Solidarity spoke to Shelly Asquith, newly elected NUS Vice-President for Welfare.
Solidarity: How do you account for the left victory in NUS?
Shelly Asquith: I think a part of it was a momentum of student activism from the demo in November 2014. After a lot of occupations and local demos kept up the momentum. Usually it’s seen as something that the left do, but I think it was normalised this year. Maybe there was a change in the people who are organising within that movement. For example, there were more women this year. Also it was a general election year and people were feeling very anti-establishment and some of that was turned towards the NUS. Mostly we just worked harder, organised and campaigned really hard.
I think that the demographic of NUS conference was different as well. There were far more black students than ever before and more first time delegates who were questioning the status quo.
S: How do you think the left will work together on NUS Executive — there has been an issue of people getting elected and then coming under pressure and not being as bold as you would want?
SA: When you are taken away from campus you have less contact, traditionally, with campus activists and grassroots struggles. I think it is easy to get removed from what is going on and get influenced by the people you’re around a lot. It’s something we need to be aware of.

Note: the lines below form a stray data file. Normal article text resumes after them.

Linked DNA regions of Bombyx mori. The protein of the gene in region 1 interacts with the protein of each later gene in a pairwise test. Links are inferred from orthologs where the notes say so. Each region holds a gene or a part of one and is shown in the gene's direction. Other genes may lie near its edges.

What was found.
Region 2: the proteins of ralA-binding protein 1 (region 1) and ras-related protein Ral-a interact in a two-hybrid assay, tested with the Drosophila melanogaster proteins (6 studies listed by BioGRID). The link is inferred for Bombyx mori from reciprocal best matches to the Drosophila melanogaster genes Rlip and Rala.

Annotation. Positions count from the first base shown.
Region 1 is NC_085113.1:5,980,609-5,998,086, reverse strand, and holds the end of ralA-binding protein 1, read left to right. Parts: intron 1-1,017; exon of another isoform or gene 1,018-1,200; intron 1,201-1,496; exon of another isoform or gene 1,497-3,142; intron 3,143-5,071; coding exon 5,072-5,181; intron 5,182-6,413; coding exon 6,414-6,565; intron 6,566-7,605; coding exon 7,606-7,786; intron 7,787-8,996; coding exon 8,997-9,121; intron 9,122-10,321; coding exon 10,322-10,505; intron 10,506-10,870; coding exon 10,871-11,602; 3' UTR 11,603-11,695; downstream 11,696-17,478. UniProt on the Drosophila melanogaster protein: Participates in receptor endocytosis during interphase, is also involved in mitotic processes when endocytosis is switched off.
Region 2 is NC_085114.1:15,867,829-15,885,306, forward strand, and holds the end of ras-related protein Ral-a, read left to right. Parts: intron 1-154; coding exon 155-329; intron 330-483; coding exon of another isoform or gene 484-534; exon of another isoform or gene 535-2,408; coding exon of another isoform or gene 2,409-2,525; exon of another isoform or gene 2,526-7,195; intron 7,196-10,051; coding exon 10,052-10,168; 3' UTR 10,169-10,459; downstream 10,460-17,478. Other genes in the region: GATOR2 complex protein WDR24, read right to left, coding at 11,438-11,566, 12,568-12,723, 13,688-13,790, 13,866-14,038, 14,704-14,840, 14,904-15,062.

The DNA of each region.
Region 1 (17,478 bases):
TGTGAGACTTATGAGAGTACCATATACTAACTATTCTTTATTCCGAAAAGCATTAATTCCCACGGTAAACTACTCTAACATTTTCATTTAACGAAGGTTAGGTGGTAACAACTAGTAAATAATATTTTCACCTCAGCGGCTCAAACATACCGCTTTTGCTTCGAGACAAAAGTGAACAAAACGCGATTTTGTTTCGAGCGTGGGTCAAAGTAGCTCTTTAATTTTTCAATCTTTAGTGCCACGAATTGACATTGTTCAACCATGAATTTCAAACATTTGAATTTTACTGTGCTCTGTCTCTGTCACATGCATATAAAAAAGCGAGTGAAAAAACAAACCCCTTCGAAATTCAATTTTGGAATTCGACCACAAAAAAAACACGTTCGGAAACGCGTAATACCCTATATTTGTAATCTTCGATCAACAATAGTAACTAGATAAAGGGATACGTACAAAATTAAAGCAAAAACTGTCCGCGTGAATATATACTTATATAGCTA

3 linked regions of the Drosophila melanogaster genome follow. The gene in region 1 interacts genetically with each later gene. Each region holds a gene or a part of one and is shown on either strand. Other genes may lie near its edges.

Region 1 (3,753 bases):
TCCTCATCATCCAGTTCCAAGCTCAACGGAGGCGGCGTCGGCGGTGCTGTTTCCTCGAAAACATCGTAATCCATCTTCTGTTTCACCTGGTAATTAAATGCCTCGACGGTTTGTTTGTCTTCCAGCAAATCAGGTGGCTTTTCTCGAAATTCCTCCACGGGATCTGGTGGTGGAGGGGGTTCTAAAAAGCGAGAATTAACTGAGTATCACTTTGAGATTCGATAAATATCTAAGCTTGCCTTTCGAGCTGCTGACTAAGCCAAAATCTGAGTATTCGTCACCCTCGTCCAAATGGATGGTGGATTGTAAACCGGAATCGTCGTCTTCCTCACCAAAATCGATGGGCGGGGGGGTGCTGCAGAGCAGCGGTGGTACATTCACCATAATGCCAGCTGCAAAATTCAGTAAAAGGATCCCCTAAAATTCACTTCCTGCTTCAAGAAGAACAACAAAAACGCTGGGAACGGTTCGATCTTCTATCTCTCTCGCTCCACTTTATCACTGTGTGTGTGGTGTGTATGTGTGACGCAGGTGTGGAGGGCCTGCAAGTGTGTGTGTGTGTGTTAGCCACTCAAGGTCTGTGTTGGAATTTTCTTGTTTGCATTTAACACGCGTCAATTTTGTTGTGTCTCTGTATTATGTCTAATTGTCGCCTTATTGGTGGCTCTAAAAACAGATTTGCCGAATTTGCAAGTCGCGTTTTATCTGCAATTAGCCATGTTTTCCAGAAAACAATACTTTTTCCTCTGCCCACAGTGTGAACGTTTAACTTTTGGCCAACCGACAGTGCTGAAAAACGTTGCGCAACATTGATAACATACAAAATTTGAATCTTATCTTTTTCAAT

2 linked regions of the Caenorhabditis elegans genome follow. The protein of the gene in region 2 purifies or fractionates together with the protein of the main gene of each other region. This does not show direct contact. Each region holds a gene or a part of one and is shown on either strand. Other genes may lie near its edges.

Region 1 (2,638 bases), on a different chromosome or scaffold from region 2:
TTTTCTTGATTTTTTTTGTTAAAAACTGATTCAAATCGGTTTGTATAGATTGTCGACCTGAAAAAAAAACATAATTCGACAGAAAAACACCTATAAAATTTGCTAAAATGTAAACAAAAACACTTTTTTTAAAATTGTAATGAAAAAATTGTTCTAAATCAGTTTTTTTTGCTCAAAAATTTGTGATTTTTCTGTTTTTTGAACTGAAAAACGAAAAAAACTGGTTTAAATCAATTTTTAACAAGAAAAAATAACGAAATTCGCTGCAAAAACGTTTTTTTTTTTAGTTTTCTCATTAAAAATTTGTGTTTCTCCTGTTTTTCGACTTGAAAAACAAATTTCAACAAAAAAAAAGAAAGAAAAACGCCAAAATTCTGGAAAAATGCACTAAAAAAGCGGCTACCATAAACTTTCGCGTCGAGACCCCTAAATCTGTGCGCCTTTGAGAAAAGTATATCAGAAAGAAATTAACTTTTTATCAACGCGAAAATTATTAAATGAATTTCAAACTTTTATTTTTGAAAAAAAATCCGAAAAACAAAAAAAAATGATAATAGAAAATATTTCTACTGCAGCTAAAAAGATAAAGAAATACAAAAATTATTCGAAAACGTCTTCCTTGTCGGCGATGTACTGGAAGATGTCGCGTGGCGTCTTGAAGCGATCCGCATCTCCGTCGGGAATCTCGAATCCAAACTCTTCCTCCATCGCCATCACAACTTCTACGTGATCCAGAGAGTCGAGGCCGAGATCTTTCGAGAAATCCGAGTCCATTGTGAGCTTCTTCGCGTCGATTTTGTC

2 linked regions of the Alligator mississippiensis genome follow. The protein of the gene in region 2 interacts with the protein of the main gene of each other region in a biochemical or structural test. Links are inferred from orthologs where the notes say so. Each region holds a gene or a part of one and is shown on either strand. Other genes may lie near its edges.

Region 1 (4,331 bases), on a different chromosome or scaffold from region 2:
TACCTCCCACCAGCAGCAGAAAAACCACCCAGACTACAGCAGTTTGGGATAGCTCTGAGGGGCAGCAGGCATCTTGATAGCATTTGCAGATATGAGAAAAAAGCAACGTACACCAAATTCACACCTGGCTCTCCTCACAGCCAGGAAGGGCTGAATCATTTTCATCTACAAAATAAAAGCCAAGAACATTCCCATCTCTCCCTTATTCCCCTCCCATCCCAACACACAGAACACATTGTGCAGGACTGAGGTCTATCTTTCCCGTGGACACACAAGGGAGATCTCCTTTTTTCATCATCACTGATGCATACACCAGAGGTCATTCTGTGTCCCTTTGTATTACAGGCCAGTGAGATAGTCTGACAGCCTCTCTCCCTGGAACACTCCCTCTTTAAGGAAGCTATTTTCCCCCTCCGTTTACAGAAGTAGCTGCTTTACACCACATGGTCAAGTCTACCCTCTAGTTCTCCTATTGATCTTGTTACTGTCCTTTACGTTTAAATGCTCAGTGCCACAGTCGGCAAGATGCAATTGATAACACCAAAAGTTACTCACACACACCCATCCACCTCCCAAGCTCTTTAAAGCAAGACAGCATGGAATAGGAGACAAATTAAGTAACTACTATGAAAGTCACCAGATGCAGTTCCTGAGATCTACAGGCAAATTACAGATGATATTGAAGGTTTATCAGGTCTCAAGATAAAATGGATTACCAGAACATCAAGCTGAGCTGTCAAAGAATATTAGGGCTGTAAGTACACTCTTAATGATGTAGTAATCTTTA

S: What’s your take on the general election?
SA: The result was devastating. But it is good there’s been massive demos and meetings in response. Labour lost because they were not offering enough of an alternative. They made some good pledges around freezing energy prices and increasing the minimum wage but they didn’t go far enough. The lines on immigration and austerity, two very big issues, were just a cop-out – very similar to what they Tories were offering. I don’t think that the unions and others in the party were putting enough pressure on Miliband to be bold enough. I am convinced that a left-wing Labour government could get a majority but it would take others on the left to get behind that and at the moment I don’t blame anyone for not.